Social Security is about to hit a milestone that may impact your benefits, especially if you are still a few decades away from retirement.
According to estimates from the Social Security Board of Trustees’ 2017 report, 2022 will mark the first time in forty years that SS will pay out more than it collects in revenue. What’s more, this shortfall is expected to continue for some years to come.
The pot that holds the money for SS benefits is called the Old-Age, Survivors, and Disability Insurance Trust (OASDI). For so many years, the OASDI has generated more income than it has disbursed, allowing asset reserves (which are invested in special-issue bonds) to grow to nearly $2.9 trillion.
Here’s a breakdown of the deficit forecast for the OASDI from the Trustees’ report:
– 2022: $18.2 billion decrease
– 2023: $46.4 billion decrease
– 2024: $75.7 billion decrease
– 2025: $108.9 billion decrease
– 2026: $143.8 billion decrease
Add these numbers, and you see that SS’s reserves stand to be reduced by almost $400 billion in just five years. The trust fund ratio (the percentage of asset reserves in relation to scheduled benefits) will tumble accordingly, from 298% in 2017 to only 165% in 2026. And the worst news: The Trustees’ report also predicted that the reserve will dry up by 2034.
What’s going on? Good question.
The answer is layered. One of the component problems is that baby boomers are retiring – and there are a lot of them. Of course, we can’t fault anyone for when they were born, and these folks paid into SS during their working years. But, as they retire, the boomers will create a significant shift in the worker-to-SS-beneficiary ratio in America, meaning there just aren’t enough new or current workers to support the drove of people who will enter retirement in the coming years.
Another factor is our increased longevity. Back in 1935 when SS was signed into law, people weren’t living as long as they are today. The benefits typically supported retired workers for a handful of years. But since 1960, our average life expectancy in the US has risen by nine years. According to the Centers for Disease Control and Prevention (CDC), an average 65-year-old in 1960 would be lucky to make it to 80. Today, the average 65-year-old man can expect to live at least another 19 years, and the average 65-year-old woman can expect at least another 21.5 years. So, we’re living longer, healthier lives, which is good for us, but stressful for the OASDI.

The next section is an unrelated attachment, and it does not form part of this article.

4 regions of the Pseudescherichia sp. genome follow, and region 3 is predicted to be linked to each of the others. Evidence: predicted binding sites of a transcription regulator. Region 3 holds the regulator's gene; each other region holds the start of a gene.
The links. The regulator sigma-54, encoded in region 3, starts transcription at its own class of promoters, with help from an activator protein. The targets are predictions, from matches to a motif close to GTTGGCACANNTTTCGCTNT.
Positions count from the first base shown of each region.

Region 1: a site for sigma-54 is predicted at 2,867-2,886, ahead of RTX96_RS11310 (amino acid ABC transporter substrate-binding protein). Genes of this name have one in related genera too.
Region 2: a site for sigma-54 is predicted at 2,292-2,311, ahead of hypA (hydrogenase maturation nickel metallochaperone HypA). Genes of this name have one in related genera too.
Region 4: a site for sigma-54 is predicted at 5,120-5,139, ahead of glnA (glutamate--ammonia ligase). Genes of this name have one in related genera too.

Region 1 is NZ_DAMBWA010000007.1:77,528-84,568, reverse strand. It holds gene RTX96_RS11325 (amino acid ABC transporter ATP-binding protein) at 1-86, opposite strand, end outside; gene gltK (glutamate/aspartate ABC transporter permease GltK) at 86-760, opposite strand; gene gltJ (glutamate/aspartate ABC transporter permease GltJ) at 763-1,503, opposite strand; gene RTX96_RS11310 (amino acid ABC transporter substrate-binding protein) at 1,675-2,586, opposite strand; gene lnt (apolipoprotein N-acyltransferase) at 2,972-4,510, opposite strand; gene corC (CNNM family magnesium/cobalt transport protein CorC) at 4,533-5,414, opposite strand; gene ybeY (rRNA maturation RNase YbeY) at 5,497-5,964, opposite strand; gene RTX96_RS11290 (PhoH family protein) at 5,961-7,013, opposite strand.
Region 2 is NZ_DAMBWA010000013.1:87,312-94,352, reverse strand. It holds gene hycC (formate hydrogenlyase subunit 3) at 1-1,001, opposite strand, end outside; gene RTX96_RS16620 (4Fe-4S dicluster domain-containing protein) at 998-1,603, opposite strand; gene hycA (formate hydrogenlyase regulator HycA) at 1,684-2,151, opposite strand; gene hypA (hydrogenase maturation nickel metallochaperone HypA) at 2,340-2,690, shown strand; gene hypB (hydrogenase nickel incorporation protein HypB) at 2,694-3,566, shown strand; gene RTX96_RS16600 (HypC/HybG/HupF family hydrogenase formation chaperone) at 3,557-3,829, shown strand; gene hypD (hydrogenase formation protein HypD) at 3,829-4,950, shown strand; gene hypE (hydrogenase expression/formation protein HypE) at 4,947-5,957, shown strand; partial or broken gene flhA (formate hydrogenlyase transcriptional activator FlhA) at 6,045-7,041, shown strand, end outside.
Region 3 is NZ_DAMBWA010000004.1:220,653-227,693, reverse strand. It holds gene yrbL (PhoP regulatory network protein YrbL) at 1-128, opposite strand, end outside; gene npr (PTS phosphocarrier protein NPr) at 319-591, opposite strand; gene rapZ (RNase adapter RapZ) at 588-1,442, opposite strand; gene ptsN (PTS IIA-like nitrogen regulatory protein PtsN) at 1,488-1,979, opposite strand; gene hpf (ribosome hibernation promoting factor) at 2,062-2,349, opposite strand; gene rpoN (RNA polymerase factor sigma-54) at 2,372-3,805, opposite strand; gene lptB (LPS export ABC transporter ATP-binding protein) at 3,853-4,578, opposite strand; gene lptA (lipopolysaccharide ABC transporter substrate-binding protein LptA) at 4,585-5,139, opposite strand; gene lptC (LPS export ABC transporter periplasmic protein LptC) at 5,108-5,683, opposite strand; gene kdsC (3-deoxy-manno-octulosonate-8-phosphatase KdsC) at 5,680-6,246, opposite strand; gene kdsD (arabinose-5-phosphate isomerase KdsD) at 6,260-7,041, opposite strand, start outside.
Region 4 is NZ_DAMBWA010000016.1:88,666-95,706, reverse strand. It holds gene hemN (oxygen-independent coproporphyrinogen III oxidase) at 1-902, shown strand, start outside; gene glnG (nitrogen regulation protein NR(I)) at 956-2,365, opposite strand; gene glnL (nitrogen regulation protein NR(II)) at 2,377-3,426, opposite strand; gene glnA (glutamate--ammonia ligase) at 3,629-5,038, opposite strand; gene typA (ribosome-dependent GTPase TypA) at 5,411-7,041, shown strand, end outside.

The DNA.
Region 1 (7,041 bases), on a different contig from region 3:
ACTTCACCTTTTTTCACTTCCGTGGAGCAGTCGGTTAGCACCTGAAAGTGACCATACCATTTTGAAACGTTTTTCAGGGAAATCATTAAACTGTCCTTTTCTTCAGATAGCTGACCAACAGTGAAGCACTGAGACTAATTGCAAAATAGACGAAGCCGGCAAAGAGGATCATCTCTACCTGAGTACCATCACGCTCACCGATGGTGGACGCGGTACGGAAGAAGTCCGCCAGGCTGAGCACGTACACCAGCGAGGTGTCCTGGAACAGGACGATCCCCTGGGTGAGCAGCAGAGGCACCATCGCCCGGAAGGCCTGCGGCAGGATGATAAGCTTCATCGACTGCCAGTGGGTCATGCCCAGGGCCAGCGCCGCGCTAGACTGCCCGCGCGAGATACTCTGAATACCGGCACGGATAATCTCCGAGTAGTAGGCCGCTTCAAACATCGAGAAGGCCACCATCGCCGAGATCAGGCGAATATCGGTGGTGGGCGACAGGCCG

Some observers are also pointing fingers at the Federal Reserve, arguing that had they not kept interest rates at record lows for seven years, the special bonds the OASDI’s reserve holds could have increased more in value and perhaps kept pace with demographic realities.
So, what does all this mean for you? While it’s not good news at all, it’s also not as calamitous as it may seem.
First, even if the Trustees’ report is accurate and the SS asset reserve runs out by 2034, this doesn’t mean the program will bankrupt.
Social Security is funded in three ways: from the 12.4 % income tax on earned income from $0.01 to $128,400 (as of 2018); from interest income earned on its assets reserves; and from the taxation of SS benefits themselves.
The last two categories are small change; in 2016, tax on benefits brought in $32.8 billion, while interest income generated another $88.4 billion. But, payroll tax garnered a juicy $836.2 billion, or 87.3% of the total collected that year. So, it appears that as long as we keep the payroll tax as the primary funding source for SS, and as long as Americans keep working, the program will continue collecting money to distribute to beneficiaries.
Still, the potential for a benefit cut to current or future benefits exists. If SS’s reserves begin to shrink as projected in 2022, this would be a loud-and-clear signal that the current payout scheme isn’t sustainable. The Trustees report suggested that across-the-board cuts of up to 23% may be required to sustain payouts through 2091.
Let this be a call to action for your retirement plan. If you ask me, it’s better to take affirmative action than to wait and see what comes out in the wash. While there’s no harm in counting on SS to provide you with supplemental income during your post-work years, there is a risk if you rely on it to fully fund your retirement. But with prudent planning, you can provide enough of a nest egg for yourself and your spouse to make sure those benefit checks aren’t the only income you’re getting in your mailbox each month.